In one of our Grails projects we had to use Microsoft SQL Server as a database. Hibernate has support for it and works good enough, however the schema generated by it is not ideal, at least from our point of view. In particular, properties of boolean type were stored in columns of type INT, while both SQL Server 2000 and 2005 support special type just for booleans — BIT; all Ids, which usually have type long, had to be squeezed into columns of type INT (again this stupid integer!); such SQL types as TEXT and IMAGE were used, instead of (preferred for SQL Server) VARCHAR(max) and VARBINARY(max) respectively; and finally (for me — the most annoying thing) strings were stored in non-Unicode sequences. The very last point is also very unhandy, since strings in Java are stored in Unicode, and having to deal with encodings explicitly when storing or reading strings or entire texts from the database is a bit against the simplicity we expect from Hibernate when we use it.

So I decided to develop customized Hibernate dialect for MS SQL Server. To do this, I started digging the source code of Hibernate (the dialect classes to be precise), and soon I found out that Hibernate’s SQLServerDialect extends from SybaseDialect, which is responsible for most of the “sins” outlined in the paragraph above. Don’t know why they haven’t overridden any of that in a subclass, probably they had a good reason not to do so, but for our company this reasoning was certainly not working out. Just extending the standard implementation was fairly enough to solve the problem, actually it was sufficient just to register appropriate column types in the constructor. The end result looks like this:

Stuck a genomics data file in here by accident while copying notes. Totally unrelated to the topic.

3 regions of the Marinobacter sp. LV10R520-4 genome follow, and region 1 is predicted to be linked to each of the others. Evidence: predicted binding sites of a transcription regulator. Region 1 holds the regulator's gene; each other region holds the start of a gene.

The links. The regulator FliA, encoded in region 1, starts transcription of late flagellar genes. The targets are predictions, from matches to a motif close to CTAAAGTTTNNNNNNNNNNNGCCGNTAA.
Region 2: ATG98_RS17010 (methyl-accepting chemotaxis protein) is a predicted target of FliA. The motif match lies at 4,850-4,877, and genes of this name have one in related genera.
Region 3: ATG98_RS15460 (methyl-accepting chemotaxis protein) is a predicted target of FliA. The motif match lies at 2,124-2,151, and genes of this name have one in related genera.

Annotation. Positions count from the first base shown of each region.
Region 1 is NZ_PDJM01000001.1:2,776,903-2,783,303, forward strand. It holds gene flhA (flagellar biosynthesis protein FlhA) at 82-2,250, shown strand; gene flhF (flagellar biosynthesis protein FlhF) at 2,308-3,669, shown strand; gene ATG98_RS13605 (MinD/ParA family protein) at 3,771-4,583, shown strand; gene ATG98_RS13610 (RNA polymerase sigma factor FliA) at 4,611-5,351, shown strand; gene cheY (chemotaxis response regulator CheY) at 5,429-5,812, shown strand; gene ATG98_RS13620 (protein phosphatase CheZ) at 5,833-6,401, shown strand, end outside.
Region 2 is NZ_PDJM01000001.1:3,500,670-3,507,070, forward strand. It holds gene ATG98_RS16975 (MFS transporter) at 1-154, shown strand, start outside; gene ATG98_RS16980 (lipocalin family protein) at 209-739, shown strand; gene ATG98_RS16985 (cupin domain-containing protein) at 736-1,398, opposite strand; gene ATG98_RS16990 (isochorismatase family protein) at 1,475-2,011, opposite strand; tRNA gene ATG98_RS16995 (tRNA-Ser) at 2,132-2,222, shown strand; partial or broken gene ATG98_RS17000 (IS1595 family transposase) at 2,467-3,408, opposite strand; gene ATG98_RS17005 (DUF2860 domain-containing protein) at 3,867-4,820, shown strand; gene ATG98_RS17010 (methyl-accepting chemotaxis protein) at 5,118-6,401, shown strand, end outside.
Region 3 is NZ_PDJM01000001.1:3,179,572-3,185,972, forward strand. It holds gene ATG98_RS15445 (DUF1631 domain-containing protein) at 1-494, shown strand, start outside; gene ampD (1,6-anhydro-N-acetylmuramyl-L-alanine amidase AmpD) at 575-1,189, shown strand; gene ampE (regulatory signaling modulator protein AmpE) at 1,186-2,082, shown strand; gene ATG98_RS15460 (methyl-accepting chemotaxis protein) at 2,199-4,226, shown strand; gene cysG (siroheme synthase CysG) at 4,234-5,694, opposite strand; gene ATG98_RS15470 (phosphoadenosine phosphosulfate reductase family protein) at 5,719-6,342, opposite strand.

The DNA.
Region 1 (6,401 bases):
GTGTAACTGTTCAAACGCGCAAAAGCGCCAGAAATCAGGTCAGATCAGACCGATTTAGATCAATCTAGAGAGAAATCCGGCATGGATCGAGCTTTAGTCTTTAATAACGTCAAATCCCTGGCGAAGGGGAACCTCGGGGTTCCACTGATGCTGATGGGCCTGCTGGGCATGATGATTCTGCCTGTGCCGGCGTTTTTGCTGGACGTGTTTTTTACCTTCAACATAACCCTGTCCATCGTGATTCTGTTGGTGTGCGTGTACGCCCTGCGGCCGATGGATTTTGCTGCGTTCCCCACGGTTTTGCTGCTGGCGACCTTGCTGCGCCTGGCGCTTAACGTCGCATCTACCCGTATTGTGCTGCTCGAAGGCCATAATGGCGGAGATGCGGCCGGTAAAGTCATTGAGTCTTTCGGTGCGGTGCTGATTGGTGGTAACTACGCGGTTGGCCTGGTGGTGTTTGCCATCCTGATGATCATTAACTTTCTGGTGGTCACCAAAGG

public class SQLServerDialect extends org.hibernate.dialect.SQLServerDialect {
    * Initializes a new instance of the {@link SQLServerDialect} class.
    public SQLServerDialect() {
        registerColumnType(Types.BIGINT, "bigint");
        registerColumnType(Types.BIT, "bit");
        registerColumnType(Types.CHAR, "nchar(1)");
        registerColumnType(Types.VARCHAR, 4000, "nvarchar($l)");
        registerColumnType(Types.VARCHAR, "nvarchar(max)");
        registerColumnType(Types.VARBINARY, 4000, "varbinary($1)");
        registerColumnType(Types.VARBINARY, "varbinary(max)");
        registerColumnType(Types.BLOB, "varbinary(max)");
        registerColumnType(Types.CLOB, "nvarchar(max)");

Obviously, similar technique can be used with any custom Hibernate dialect, not just for MS SQL. Feel free to use it with any other DB engine, etc. If you find it useful, you can fork our code snippet at Github: